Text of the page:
Written By Admin
Monday, November 28, 2016
Veins transport blood from the rest of the body to the heart, and they contain one-way valves that prevent blood from flowing back to the rest of the body. Varicose veins develop when the valves weaken in the veins, allowing blood to pool in the veins instead of being pumped back to the heart. Varicose veins usually appear on the backs of the calves or on the inside of the leg due to increased pressure on leg veins resulting from standing and walking. They appear as enlarged, swollen veins and are often purple or blue. Spider veins are similar to varicose veins, but they are smaller and closer to the surface of the skin. Spider veins may also appear on the face.
Varicose veins are the most common vein disorder in the United States, affecting up to 60% of people, most of which are women. In many cases, varicose veins are simply a cosmetic concern, but in some cases they can also be painful and cause discomfort. Varicose veins may also lead to other health complications, including phlebitis (inflammation of the veins), skin ulcers, and blood clots.
Evidence suggests that varicose veins run in families. In addition to genetics, overweight and obesity as well as pregnancy and lengthened standing can also increase an individual’s risk of developing varicose veins. Medical treatment options for varicose veins include vein stripping, sclerotherapy, and laser surgery. In addition, there are nutritional factors that may play a role in the development and prevention of varicose veins.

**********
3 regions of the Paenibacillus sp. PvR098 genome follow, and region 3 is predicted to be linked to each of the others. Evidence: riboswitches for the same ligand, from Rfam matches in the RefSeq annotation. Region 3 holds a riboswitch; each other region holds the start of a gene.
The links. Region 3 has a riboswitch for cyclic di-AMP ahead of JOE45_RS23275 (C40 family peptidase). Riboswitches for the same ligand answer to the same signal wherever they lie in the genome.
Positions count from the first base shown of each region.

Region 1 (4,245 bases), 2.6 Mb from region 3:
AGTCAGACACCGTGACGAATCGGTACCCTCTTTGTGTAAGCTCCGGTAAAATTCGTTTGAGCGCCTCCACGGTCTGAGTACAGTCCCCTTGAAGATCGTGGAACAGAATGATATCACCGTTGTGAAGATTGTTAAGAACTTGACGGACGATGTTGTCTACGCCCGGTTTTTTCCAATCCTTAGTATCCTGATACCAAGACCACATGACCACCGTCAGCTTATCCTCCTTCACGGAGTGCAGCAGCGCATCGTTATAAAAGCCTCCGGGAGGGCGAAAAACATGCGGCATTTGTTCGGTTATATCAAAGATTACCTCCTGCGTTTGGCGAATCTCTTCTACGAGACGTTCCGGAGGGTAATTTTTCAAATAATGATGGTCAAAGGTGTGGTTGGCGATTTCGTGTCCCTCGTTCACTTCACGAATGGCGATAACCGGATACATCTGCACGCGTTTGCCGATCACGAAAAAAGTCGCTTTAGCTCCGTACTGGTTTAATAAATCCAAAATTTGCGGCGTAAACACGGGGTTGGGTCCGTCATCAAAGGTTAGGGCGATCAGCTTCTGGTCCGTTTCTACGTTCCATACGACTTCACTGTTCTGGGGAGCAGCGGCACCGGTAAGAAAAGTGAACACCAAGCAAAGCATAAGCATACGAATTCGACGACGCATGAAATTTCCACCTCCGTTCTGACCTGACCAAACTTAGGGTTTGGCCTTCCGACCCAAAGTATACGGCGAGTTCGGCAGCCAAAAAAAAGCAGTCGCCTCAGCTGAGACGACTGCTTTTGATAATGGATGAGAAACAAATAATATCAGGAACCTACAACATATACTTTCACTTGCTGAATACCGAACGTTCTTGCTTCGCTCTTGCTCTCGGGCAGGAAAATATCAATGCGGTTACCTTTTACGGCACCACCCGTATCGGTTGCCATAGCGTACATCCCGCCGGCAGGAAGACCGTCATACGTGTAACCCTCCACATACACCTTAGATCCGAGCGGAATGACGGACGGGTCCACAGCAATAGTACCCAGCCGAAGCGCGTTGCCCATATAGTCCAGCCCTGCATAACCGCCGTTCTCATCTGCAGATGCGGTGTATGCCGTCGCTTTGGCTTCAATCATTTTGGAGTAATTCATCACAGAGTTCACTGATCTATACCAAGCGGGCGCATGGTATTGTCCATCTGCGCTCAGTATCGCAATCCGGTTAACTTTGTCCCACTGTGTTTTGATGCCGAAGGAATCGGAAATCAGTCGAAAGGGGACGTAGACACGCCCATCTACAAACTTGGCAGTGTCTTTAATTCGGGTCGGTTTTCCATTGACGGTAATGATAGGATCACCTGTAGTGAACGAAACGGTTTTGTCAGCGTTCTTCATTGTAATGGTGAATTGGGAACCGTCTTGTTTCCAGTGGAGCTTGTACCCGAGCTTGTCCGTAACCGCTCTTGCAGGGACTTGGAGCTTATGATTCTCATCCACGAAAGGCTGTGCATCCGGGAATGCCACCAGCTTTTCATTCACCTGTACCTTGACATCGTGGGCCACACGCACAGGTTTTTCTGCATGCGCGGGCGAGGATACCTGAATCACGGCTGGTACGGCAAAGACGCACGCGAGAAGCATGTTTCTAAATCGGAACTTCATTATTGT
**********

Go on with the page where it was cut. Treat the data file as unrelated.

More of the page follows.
Important notice: The information below and elsewhere on this website is not intended to be a substitute for professional medical advice, diagnosis or treatment. Always seek the advice of your physician or a qualified health care professional for any questions you may have regarding varicose veins or any other medical condition.
Restrict Calories Consumed
A high energy intake is associated with an increased risk of varicose veins because it can contribute to the development of obesity and excess body weight. Many people have experienced a dramatic improvement in the appearance of varicose veins by losing as little as 10% of body weight. To lose weight,
you will have to create a calorie deficit, either by reducing calorie intake from foods so that your body must draw on reserves for energy (such as fat stored within your body) or by increasing physical activity.
Weight loss is a key aspect of the anti-varicose vein diet.
To lose 1 pound per week, you need to create a deficit of 3,500 calories per week. This can be done by reducing a daily caloric intake by 500 calories per day (500 calories x 7 days = 3,500 calories). Most health professionals recommend creating a caloric deficit of 3,500 to 7,000 per week for healthy and successful weight loss.
An extreme caloric deficit (a deficit of more than 7,000-10,500 calories per week) can compromise bodily functions and even result in heart rhythm abnormalities, which can be fatal. Furthermore, cutting too many calories may also be counterproductive to weight loss efforts, as extremely low calorie diets boost the activity of fat-storing enzymes and decrease the activity of fat-burning enzymes in the body. In addition, cutting too many of calories can accelerate loss of lean muscle mass and decrease the output of the thyroid hormone, which will result in a decrease in the metabolic rate and thus fewer calories will be burned throughout the day.